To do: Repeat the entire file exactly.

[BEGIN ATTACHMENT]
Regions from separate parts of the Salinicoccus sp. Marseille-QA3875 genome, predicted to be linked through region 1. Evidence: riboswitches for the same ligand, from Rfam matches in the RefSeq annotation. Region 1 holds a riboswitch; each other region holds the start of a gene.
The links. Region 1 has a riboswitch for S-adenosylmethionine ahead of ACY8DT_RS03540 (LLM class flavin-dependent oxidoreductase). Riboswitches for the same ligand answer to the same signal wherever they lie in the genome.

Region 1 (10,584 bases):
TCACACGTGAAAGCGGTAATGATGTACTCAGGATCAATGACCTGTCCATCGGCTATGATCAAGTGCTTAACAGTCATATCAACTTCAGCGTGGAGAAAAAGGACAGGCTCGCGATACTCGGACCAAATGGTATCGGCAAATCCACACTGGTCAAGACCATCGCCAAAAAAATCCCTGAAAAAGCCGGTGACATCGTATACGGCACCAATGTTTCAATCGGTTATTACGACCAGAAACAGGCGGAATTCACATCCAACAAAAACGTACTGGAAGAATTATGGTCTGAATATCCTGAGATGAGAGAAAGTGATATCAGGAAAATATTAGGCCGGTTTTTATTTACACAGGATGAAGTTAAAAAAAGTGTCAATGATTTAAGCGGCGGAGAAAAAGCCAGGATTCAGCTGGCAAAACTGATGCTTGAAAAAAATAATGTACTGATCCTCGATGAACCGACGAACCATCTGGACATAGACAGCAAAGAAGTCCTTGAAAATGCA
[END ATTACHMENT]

Regions from separate parts of the Salinicoccus sp. Marseille-QA3875 genome, predicted to be linked through region 1. Evidence: riboswitches for the same ligand, from Rfam matches in the RefSeq annotation. Region 1 holds a riboswitch; each other region holds the start of a gene.
The links. Region 1 has a riboswitch for S-adenosylmethionine ahead of ACY8DT_RS03540 (LLM class flavin-dependent oxidoreductase). Riboswitches for the same ligand answer to the same signal wherever they lie in the genome.

Region 1 (10,584 bases):
TCACACGTGAAAGCGGTAATGATGTACTCAGGATCAATGACCTGTCCATCGGCTATGATCAAGTGCTTAACAGTCATATCAACTTCAGCGTGGAGAAAAAGGACAGGCTCGCGATACTCGGACCAAATGGTATCGGCAAATCCACACTGGTCAAGACCATCGCCAAAAAAATCCCTGAAAAAGCCGGTGACATCGTATACGGCACCAATGTTTCAATCGGTTATTACGACCAGAAACAGGCGGAATTCACATCCAACAAAAACGTACTGGAAGAATTATGGTCTGAATATCCTGAGATGAGAGAAAGTGATATCAGGAAAATATTAGGCCGGTTTTTATTTACACAGGATGAAGTTAAAAAAAGTGTCAATGATTTAAGCGGCGGAGAAAAAGCCAGGATTCAGCTGGCAAAACTGATGCTTGAAAAAAATAATGTACTGATCCTCGATGAACCGACGAACCATCTGGACATAGACAGCAAAGAAGTCCTTGAAAATGCA